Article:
U.S. District Judge John R. Tunheim considered National Union’s argument that it should not be compelled to produce reinsurance communications because “courts generally do not permit discovery of such communications for the purpose of interpreting unambiguous insurance policies.” The insured argued that the reinsurance communications were relevant not to the interpretation of the insurance contract but to the insured’s claim for breach of the duty of good faith and fair dealing.

The court acknowledged a split of authority on the issue of the discoverability of reinsurance communications, but concluded that the insured had persuaded the court that the sought after communications were relevant to the claims for breach of the duty of good faith and fair dealing. Thus, the court held that the magistrate’s order compelling production of the reinsurance communications was not contrary to law or clearly erroneous.

Both the Klein and National Union cases involved requests for production of reinsurance information and communications. The insurers in both instances argued that reinsurance communications should remain confidential and are irrelevant in coverage litigation. However, as both cases illustrate, courts are willing to set aside such arguments, particularly where the party seeking production can articulate the relevance of the communications beyond the interpretation of the underlying policy.

As Federal argued in Klein and as Judge Tunheim observed in National Union, courts have also rejected attempts to obtain reinsurance communications during discovery. Discovery of reinsurance communications may be precluded because the court finds the information sought is irrelevant. For example, on March 10, 2014, the U.S. District Court for the Southern District of Indiana sustained the insurer’s objection to the magistrate judge’s order compelling production of reinsurance communications.[3] In National Union Fire Ins. Co. of Pittsburgh PA v. Mead Johnson & Co., the magistrate had previously ordered production of the reinsurance communications because such communications could “lead to the discovery of admissible evidence about the insurers’ own definition of claims which could fall under its insurance agreements.”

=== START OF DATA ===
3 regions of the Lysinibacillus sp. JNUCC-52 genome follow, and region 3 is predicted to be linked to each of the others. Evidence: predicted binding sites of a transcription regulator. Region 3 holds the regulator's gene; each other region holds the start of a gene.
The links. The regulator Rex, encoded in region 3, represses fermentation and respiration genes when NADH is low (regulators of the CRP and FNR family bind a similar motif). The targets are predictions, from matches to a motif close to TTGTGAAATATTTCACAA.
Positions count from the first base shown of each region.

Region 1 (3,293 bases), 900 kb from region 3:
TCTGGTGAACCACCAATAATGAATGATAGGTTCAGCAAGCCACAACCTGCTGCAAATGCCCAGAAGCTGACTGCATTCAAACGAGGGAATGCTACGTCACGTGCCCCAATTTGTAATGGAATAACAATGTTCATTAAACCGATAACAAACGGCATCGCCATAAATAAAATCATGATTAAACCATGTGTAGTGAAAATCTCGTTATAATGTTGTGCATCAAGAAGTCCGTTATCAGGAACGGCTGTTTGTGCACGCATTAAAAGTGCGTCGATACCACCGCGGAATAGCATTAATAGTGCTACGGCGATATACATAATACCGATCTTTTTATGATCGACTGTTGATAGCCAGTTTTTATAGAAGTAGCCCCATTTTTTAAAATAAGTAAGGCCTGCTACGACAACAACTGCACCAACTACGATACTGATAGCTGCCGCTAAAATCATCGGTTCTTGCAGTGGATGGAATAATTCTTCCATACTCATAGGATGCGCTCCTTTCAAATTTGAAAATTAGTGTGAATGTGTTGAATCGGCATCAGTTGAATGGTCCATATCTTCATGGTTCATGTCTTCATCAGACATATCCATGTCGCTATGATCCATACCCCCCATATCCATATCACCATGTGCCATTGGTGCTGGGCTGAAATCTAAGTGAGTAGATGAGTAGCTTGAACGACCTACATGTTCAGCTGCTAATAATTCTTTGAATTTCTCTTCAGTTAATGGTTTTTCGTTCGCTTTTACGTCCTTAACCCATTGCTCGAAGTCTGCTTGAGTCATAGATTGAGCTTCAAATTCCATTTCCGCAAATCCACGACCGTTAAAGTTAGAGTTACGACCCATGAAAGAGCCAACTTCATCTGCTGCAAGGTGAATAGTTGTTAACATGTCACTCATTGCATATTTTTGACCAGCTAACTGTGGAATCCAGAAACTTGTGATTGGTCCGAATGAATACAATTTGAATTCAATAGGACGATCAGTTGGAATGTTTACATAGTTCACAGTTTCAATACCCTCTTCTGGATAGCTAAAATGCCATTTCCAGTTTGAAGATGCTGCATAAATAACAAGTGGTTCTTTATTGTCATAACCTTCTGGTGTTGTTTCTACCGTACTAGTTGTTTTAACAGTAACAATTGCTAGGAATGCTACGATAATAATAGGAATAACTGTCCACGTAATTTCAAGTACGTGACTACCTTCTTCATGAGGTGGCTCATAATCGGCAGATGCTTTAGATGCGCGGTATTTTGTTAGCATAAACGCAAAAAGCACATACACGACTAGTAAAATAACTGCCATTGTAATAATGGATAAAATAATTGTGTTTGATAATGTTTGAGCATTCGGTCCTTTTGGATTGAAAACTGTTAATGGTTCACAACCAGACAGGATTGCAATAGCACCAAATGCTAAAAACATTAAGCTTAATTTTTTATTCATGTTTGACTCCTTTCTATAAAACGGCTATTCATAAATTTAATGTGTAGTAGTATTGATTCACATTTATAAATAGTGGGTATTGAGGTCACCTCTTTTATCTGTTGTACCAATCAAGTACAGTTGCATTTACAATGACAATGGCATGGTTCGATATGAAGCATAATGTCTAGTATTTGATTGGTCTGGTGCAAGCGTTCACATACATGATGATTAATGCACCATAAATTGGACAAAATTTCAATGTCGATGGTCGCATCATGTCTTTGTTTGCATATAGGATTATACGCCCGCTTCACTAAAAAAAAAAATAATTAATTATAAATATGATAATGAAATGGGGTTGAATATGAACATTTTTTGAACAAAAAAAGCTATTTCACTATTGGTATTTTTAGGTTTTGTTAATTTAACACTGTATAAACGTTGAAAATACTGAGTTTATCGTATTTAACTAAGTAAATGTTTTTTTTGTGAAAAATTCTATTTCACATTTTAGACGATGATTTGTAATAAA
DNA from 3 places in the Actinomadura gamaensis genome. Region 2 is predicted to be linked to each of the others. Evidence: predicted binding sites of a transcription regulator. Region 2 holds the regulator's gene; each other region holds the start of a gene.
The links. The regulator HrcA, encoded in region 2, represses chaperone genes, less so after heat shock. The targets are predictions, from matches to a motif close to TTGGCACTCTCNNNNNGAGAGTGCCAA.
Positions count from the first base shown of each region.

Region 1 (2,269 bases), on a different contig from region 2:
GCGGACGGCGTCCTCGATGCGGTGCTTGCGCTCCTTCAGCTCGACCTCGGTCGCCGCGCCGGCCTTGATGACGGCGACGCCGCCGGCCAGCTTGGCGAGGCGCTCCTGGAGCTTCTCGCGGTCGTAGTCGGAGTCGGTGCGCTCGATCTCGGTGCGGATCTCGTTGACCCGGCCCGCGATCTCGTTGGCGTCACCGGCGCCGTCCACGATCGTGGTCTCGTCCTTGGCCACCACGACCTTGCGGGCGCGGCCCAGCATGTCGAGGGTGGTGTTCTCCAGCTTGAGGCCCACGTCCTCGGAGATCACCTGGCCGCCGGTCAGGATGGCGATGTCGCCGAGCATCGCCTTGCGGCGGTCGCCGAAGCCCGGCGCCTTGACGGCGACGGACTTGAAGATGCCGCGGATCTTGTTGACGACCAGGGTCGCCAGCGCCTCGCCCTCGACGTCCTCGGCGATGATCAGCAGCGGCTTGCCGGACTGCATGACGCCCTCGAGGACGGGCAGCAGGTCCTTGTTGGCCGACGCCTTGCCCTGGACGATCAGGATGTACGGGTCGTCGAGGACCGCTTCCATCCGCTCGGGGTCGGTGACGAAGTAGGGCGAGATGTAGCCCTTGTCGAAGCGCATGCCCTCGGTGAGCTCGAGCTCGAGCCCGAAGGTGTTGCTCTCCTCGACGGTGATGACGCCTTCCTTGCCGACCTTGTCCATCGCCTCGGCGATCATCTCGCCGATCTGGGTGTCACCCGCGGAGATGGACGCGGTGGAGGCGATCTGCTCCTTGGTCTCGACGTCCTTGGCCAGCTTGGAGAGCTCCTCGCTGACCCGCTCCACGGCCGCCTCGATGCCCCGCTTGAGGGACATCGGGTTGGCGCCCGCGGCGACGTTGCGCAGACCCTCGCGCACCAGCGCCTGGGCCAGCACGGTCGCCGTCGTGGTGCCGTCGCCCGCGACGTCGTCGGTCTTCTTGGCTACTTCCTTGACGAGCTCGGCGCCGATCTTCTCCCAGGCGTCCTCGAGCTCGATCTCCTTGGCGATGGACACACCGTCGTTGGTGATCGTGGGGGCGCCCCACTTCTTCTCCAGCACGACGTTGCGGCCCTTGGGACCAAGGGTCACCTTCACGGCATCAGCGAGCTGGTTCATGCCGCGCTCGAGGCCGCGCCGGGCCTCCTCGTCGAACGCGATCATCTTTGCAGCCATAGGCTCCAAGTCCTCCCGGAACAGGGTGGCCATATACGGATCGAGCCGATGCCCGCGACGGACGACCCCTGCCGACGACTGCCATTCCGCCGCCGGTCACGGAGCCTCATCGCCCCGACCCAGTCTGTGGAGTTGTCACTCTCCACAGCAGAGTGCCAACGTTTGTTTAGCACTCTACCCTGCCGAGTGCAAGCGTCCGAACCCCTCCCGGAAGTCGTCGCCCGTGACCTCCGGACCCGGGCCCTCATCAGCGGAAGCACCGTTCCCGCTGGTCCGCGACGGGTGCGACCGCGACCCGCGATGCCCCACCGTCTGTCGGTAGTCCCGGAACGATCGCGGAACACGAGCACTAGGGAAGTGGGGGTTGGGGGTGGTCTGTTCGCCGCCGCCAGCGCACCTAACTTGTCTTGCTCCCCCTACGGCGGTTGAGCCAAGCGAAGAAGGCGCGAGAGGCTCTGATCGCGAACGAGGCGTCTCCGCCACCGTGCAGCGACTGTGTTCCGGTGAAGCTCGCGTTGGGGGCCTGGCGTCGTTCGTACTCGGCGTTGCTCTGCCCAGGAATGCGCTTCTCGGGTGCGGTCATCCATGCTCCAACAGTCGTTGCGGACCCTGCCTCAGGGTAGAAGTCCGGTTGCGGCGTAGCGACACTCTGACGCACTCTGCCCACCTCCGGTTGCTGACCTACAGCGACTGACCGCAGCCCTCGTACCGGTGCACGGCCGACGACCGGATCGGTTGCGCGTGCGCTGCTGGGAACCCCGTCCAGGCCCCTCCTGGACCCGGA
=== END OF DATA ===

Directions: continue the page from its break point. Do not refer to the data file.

The district court reversed the magistrate’s order and held that the policy term at issue was unambiguous and, therefore, communications regarding the claim terms were irrelevant. This result is consistent with the relevance arguments made, but rejected, in the Klein and National Union cases.

Insurers and reinsurers looking to the courts to guide which communications between insurers and reinsurers may be discoverable and which are not will find that the authority on discoverability remains mixed. Although there is a split of authority regarding the discoverability of communications between insurers and their reinsurers, these recent cases are a reminder that communications treated confidentially in a business setting may not been seen as such in litigation. Therefore, insurers and reinsurers are cautioned that their communications may be discoverable by insureds in litigated coverage disputes.

[1] Klein v. Federal Ins. Co., Nos. 7:03-CV102-D, 7:09-CV-094-D (N.D. Texas July 14, 2014)

[2] National Union Fire Ins. Co. of Pittsburgh PA v. Donaldson Co. Inc., No. 10-4948 (JRT/JJG) (D. Minn. June 24, 2014)

[3] National Union Fire Ins. Co. of Pittsburgh PA v. Mead Johnson & Co., No. 3:11-cv-00015-RLY-WGH (S.D. Ind. March 10, 2014)

Topics:  Confidential Communications, Discoverable, Discovery, Insurers, Reinsurance

Published In: Civil Procedure Updates, General Business Updates, Electronic Discovery Updates, Insurance Updates, Personal Injury Updates

DISCLAIMER: Because of the generality of this update, the information provided herein may not be applicable in all situations and should not be acted upon without specific legal advice based on particular situations.